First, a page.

The majority of our audience members stayed afterward and participated in our talkbacks, with our presenter translating both ways. We were asked some very intriguing questions; a couple of people expressed interest in the level of involvement that the dancers had in developing the choreography we performed. Audience members were also interested in learning whether we improvised during performances. Our answers to those questions were that, with a few of the works on our program (Penny Saunders’ Bonobo, Robyn Mineko Williams’ Recall, and Strides by Norbert De La Cruz III), the choreographers brought already-set material. Gregory Dolbashian, meanwhile, used material developed by us while creating By the skin of my teeth, using improvisation exercises and other tasks. So while the finished product might not include any live improvisation, it might have played a central role in a collaborative, creative process.
It’s hard to put into words what I brought home from Germany on March 2. The pieces that I performed there will forever be cross-referenced in my mind and heart with my memories of how our German audiences received them. As soon as I hear any of their scores, I feel the unique energy transmitted to us as we danced in those theaters. Every city we visited bestowed all of us with gifts that might not be tangible, but are nevertheless enduring and everlasting. A little bit of Germany comes with me to Hubbard Street’s studios every day now, and it brings me great joy and satisfaction to know that we left a little bit of HS2 across the Atlantic.
Hubbard Street 2 returns to Germany for performances in five additional cities in March 2014. Catch the company on May 4, at Symphony Center for a special “Get Up and Dance” performance for families, on May 6 at Chicago City Winery for Fear No ART’s “The Dinner Party,” and on May 11 at Ramsey Auditorium in Batavia, Illinois, as part of Fermilab’s 2012–13 Arts & Lecture Series. Visit hubbardstreetdance.com for a complete schedule of events and touring engagements.
BIO: Contributor Lissa Smith, age 21, was born and raised in Miami, Florida. She is currently dancing with Hubbard Street 2 of Hubbard Street Dance Chicago. She attended The Boston Conservatory where she was both a Dance Conservatory Scholarship recipient and Jan Veen Dance Scholarship recipient.
Lissa has trained at the prestigious Jacob’s Pillow Dance Festival, Hubbard Street Dance Chicago, The Juilliard School, Alonzo King’s Lines Ballet, The Martha Graham School, The Joffrey Ballet School and The Joffrey Midwest Workshop. Lissa has worked with world renowned choreographers such as: Thang Dao, Peter London, Alberto Del Saz, Maurya Kerr, Clébio Oliveira, Penny Saunders, Hofesh Shecter, Didy Veldman, Uri Sands, Gregory Dawson, Stephen Pier, John Magnus, Josée Garant, Viktor Plotnikov, Robyn Mineko Williams, Tony Fabre, and Judith Jamison. She has danced principal roles such as: “Yellow Girl” in “Diversion of Angels”, “Conversation of Lovers” within “Acts of Light” and “Frontier”, the solo choreographed by Martha Graham and staged by Yuriko and Susan Kikuchi along with Yasuko Tokunaga.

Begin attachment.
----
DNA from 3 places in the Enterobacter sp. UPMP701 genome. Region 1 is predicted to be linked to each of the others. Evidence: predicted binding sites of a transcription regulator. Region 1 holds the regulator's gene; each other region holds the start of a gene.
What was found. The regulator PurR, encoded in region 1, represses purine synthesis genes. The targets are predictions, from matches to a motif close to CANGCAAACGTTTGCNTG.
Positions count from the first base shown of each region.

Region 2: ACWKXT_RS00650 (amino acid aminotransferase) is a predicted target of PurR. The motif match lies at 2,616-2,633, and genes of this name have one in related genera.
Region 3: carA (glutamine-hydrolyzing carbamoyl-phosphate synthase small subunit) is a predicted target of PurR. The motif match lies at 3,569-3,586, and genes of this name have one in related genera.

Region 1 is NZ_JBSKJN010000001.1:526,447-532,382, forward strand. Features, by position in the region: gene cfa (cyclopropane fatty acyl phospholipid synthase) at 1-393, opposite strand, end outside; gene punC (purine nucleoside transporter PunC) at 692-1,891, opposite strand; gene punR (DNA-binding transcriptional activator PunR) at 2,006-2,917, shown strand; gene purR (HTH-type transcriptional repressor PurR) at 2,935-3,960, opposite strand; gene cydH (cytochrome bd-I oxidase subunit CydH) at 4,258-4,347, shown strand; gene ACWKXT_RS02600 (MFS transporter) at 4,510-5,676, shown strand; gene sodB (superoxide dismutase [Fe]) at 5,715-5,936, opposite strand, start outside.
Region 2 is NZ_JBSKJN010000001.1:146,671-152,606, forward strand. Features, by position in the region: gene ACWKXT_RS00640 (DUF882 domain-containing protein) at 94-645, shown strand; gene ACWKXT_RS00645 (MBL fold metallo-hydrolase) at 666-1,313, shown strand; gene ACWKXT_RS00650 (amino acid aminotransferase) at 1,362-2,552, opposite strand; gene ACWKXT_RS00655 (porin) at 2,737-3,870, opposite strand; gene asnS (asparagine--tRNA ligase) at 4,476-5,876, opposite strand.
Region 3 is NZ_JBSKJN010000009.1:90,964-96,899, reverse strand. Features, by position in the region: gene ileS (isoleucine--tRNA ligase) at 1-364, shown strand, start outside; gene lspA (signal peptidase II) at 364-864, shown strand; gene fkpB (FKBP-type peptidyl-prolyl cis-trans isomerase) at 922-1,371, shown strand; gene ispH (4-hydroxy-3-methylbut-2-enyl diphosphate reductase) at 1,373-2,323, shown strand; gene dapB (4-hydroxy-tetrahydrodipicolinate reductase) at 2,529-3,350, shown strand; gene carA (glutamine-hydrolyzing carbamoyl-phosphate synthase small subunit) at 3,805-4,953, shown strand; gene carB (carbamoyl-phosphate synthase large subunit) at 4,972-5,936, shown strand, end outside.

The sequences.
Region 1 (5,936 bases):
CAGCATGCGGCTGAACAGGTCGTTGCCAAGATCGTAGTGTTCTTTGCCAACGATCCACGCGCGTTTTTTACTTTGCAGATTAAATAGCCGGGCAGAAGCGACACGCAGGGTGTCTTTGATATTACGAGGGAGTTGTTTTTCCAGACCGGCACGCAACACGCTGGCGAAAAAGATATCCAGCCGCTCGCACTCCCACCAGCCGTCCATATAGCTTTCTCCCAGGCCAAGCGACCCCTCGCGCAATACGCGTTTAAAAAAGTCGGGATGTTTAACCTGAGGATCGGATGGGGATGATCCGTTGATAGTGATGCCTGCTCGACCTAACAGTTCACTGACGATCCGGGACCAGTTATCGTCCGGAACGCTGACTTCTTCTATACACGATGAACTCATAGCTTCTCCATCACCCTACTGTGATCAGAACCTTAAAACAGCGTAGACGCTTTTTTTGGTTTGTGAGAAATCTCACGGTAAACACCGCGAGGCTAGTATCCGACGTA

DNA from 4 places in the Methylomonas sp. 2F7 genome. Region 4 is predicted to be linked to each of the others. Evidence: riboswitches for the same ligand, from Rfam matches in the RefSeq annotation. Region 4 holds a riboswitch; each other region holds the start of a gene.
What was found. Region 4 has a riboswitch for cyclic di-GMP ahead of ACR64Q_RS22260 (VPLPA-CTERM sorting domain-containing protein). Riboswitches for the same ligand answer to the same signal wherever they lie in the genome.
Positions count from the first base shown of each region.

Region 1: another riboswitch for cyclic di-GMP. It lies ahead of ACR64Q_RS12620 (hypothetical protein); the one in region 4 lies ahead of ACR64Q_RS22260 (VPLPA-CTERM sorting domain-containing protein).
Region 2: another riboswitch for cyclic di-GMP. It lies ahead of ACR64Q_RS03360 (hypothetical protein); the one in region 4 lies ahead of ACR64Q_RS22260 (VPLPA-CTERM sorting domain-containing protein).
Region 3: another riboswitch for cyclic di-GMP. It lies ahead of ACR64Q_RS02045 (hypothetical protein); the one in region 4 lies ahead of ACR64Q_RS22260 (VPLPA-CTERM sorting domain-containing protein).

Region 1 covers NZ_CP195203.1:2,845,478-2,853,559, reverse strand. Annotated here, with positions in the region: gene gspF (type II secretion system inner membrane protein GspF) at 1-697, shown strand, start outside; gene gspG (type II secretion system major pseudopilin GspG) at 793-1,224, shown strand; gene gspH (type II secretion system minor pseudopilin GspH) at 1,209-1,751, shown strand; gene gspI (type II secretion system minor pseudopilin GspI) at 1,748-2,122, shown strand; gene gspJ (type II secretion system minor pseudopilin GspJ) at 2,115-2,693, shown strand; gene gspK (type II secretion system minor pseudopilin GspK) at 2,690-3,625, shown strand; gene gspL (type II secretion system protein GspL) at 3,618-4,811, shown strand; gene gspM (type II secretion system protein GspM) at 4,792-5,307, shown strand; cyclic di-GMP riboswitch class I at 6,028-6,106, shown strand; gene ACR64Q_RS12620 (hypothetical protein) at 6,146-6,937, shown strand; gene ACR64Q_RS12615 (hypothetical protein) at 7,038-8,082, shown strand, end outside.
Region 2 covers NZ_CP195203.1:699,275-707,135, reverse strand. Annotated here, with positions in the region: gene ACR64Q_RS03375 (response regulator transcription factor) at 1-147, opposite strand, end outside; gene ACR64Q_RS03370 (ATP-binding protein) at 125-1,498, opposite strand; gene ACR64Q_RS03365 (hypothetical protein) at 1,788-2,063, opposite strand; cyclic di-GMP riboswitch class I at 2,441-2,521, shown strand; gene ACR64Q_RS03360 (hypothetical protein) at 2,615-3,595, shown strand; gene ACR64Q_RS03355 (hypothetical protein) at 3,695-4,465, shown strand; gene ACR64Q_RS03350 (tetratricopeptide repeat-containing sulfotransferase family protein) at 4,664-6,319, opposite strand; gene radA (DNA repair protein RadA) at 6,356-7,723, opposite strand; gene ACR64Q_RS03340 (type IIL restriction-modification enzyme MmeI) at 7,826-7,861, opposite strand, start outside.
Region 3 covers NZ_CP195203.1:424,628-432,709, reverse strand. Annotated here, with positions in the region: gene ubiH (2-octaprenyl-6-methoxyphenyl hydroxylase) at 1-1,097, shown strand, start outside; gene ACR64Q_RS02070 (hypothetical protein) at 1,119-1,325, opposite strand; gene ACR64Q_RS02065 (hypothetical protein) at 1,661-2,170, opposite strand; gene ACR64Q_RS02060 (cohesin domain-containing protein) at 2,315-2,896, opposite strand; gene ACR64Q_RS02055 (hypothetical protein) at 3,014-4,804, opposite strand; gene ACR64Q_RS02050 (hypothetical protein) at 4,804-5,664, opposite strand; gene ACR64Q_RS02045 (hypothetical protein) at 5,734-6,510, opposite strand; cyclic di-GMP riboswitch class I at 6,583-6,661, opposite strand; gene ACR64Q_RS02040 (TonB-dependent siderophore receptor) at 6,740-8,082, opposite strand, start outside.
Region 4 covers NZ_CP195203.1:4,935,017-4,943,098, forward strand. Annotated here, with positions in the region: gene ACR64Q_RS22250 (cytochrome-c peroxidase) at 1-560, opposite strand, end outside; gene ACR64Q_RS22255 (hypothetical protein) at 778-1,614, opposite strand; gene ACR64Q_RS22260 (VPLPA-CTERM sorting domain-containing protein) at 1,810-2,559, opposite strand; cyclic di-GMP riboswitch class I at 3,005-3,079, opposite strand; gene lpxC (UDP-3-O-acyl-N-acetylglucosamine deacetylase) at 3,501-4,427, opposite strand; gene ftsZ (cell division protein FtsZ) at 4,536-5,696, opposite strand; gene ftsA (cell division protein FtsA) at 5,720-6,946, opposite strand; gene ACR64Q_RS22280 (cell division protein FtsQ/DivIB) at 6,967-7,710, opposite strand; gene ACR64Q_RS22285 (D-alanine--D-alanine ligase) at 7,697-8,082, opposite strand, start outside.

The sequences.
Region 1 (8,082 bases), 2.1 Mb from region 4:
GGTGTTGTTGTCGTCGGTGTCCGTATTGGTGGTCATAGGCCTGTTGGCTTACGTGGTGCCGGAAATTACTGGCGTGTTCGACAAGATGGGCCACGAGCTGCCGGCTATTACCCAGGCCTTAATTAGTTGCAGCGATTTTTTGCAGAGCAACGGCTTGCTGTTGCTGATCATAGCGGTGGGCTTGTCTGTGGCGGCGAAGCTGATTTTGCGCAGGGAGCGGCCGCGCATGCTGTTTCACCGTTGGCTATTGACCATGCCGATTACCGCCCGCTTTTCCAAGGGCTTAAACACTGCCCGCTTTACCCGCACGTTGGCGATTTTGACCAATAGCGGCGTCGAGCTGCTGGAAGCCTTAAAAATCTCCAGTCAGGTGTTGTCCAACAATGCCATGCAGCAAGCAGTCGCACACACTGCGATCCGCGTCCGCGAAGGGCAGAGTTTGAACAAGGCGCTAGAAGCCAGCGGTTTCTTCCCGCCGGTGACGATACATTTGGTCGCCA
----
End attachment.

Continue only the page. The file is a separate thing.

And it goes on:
Lissa was the soloist lead dancer in both Thang Dao’s contemporary ballet, “Foil” and Greg Dawson’s contemporary ballet, “Eclipsing Venus”. She has also performed Jose Limon’s “Choreographic Offerings” staged by Jennifer Scanlon and Libby Nye. Lissa has performed the “Doll with Broken Head” solo from within “Mechanical Organ” choreographed by Alwin Nikolais, staged by Alberto Del Saz. Lissa received the “Modern Dance Award” and the “Dean’s Dance Award” upon her graduation from New World School of the Arts High School in June 2009 and won the “Arts For Life!” dance scholarship in 2009 presented by Former First Lady Columba Bush.
In 2012, Lissa was awarded the Martha Hill Young Professional Award.
Lissa’s posts on 4dancers are her own opinion and in no way reflect the thoughts or opinions of her employer, Hubbard Street 2.